Opening Prayer: Gracious Father, we come to you now in faith, believing that this is your Word and that by the power of the Spirit it will not return to you void. Make these your words food for our souls, strengthen us, correct us, turn us to you that we might know real joy, real peace, and so may your word return to you bearing fruit. Through Jesus…
We come now to the end of Ruth, and we see the house of Elimelech restored and his name preserved in honor. This is brought about through the selfless courage of a faithful Moabite woman and Boaz the redeemer. But ultimately it is all the covenant mercy of God.
The book of Ruth opens and closes with “tens” (1:4, 4:2, 18-22). Ten is the number of “Words” of Yahweh (Ex. 34:28, Dt. 4:13), and it is the number of times Israel rebelled in the wilderness (Num. 14:22). Boaz says that Naomi is selling a portion of the field that belonged to Elimelech (4:3), and Boaz says that he wanted the near kinsman to know about this opportunity. He says literally that he wanted to “uncover his ears” just like Ruth uncovered the feet of Boaz (3:4, 7). Boaz presents the opportunity to redeem Elimelech’s inheritance in two distinct steps. First the land is offered (1:3-4) then the levirate duty to Ruth (1:5). This appears to be so that it is clear which part of the offer the near kinsman objects to. The near kinsman fears for his own inheritance (1:6). A portion of the levirate law is recorded as the near kinsman’s sandal is removed (4:8), and Boaz calls upon the elders and the people to be witnesses of the wedding (4:9-10). And the witnesses in turn bless the new bride and groom (4:11-12). The blessing of the witnesses is two-fold: that Ruth would be like Rachel and Leah and that the house of Boaz would be like the house of Perez the son of Tamar (4:11-12, cf. Gen. 38).
A Son is Born
The Lord gives Ruth conception, and she bears a son (4:13). The women speak with Naomi and bless the Lord and Naomi’s redeemer, and they call upon God to make this son a Moses who brings Exodus which restores life and be a provider for Naomi in her old age (4:15). Naomi becomes the nurse of her own grandchild which is itself miraculous, but this indicates that not only has the barrenness of Ruth been removed but so has Naomi’s (4:16). It’s the “neighbor women” who call the “son born to Naomi” Obed which means servant or worshipper (cf. Num. 3-4). The involvement of the neighbor women may have been customary, but it at least suggests that this son is born to the broader community-family. A son has been born to Israel by Ruth and Naomi. The book closes with the “generations of Perez.” Not only do the names take us back to the book of Genesis but so does the “Toldoth” formula (e.g. Gen. 2:4, 5:1, 6:9, etc.). King David, according to the Genesis allusion, will be like a Noah and an Abraham. The last paragraph reveals that the curse of God on the illegitimate birth of Perez has now been undone since David is the tenth generation and will be permitted to enter the assembly of the Lord (Dt. 23:2). This also suggests that Obed ought to be understood as meaning “worshipper.” Not only will David be a Boaz-like ruler, he will restore faithful worship to the house of Israel.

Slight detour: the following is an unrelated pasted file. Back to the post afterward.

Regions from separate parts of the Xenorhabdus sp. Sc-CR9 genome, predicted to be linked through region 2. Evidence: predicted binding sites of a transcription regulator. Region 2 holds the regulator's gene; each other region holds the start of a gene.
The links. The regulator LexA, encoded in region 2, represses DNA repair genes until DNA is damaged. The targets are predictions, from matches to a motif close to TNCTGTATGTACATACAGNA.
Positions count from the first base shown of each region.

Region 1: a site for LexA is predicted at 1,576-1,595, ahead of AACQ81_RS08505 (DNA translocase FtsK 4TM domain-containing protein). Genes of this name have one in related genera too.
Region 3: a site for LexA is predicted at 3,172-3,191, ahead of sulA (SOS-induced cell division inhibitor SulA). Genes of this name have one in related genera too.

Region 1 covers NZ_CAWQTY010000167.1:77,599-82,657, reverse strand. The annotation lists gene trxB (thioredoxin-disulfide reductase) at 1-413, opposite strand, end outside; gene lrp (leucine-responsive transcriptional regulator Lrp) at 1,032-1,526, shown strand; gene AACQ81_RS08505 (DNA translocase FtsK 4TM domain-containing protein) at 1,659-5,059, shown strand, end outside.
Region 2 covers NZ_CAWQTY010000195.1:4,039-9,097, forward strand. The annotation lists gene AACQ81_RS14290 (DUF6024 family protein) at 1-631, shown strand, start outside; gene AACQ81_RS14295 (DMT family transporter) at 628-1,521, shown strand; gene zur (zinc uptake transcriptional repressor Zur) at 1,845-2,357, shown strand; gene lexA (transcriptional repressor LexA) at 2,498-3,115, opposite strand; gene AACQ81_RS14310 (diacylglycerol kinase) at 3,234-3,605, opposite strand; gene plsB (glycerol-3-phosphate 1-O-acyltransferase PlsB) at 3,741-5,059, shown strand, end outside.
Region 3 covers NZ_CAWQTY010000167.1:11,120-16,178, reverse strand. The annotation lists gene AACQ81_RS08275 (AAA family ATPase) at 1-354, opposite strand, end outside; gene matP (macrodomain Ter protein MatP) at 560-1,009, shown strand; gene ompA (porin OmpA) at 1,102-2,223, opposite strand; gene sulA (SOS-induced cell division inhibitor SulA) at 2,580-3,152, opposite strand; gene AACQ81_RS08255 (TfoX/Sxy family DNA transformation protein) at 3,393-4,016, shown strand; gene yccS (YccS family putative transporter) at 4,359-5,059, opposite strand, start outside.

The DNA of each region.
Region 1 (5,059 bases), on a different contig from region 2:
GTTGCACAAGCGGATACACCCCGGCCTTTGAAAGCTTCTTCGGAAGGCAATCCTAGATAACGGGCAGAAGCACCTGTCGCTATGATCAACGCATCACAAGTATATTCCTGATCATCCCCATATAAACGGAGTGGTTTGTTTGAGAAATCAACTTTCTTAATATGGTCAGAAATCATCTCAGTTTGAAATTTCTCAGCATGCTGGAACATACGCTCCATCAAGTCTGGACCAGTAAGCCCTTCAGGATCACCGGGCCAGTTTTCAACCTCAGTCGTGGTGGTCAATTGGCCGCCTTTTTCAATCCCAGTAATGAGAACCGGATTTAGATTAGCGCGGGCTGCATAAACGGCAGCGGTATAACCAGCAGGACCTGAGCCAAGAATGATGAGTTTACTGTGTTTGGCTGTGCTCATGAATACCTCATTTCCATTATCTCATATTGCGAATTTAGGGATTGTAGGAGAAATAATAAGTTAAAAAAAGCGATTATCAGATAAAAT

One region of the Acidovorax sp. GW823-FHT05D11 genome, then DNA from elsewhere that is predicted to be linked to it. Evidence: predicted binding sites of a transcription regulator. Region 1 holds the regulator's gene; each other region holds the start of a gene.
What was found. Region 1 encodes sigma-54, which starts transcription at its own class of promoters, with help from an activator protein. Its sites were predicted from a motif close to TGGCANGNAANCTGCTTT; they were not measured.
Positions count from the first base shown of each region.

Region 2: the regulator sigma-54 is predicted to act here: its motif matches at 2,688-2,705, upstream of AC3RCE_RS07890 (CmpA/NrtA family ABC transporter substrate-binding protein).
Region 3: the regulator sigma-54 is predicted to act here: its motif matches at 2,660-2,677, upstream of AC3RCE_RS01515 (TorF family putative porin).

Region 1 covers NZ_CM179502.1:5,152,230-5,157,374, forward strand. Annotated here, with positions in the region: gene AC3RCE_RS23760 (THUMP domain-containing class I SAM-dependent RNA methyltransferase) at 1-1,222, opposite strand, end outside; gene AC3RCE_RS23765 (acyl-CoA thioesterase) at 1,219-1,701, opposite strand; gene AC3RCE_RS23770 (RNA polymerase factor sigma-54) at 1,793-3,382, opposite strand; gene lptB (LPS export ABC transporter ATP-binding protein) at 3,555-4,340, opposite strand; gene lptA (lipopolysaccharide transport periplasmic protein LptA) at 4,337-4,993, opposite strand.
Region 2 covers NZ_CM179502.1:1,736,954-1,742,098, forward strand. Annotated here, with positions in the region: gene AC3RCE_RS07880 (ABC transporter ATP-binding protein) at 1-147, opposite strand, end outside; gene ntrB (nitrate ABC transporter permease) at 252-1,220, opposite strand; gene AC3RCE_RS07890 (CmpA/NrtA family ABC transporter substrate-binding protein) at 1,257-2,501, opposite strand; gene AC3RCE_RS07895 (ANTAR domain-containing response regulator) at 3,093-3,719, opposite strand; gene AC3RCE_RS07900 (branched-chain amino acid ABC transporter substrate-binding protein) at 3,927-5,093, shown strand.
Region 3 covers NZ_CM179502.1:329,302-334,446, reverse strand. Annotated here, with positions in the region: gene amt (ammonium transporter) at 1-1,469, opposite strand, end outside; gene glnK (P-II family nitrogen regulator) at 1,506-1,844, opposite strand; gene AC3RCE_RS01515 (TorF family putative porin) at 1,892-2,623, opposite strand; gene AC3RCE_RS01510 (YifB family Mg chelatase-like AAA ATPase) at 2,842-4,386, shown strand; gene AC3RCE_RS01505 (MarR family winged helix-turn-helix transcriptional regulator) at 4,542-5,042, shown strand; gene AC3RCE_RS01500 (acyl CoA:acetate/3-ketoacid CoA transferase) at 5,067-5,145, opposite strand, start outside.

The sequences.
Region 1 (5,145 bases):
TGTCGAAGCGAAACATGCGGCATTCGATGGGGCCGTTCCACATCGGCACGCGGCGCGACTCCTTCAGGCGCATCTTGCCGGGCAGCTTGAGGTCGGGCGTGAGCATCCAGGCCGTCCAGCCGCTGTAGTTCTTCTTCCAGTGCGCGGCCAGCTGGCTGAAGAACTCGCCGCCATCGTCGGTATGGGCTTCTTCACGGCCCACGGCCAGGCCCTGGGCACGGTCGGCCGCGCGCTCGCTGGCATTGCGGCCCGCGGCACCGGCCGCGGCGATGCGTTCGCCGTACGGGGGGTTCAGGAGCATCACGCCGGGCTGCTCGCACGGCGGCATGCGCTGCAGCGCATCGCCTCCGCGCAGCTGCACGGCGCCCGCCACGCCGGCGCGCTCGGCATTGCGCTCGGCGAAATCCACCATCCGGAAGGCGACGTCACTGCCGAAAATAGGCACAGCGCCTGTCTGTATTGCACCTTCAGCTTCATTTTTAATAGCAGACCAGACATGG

Applications & Conclusions
The book of Ruth is a gospel story: a son is born to a Mary, and the house of the dead is brought back to life (4:11-12, cf. Eph. 2:1). Notice also that this salvation is accomplished through gentile women (cf. Rom. 11:15). And this salvation is for worship.
The final blessing of the women reveals that beneath all the toil, beneath all of the restlessness (1:9, 3:1, 18), it has been Yahweh at work all the time (4:14-15). And this is all the more startling when spread over generations (4:18-22). And this is the God you serve.
In the Name of the Father, Son, and Holy Spirit, Amen!
Closing Prayer: Our Father, you are faithful. You always come to the rescue of your people. You always hear the humble pray. We thank you and praise you that you are at work and that you do not rest when we are hurting. You are not resting while we are confused and unsure. You do not rest while we suffer, but you are the Redeemer God, the God who acts, the God who hears, the God who plans and executes judgments, and you do this even while we grow old and die, you do this generation after generation, and you will do it until all your enemies have been put down, until the earth is full of the knowledge of the Lord as the waters cover the sea. And therefore we praise you, we worship you, and we place our trust in you, through Jesus Christ our Lord, who taught us to pray, singing…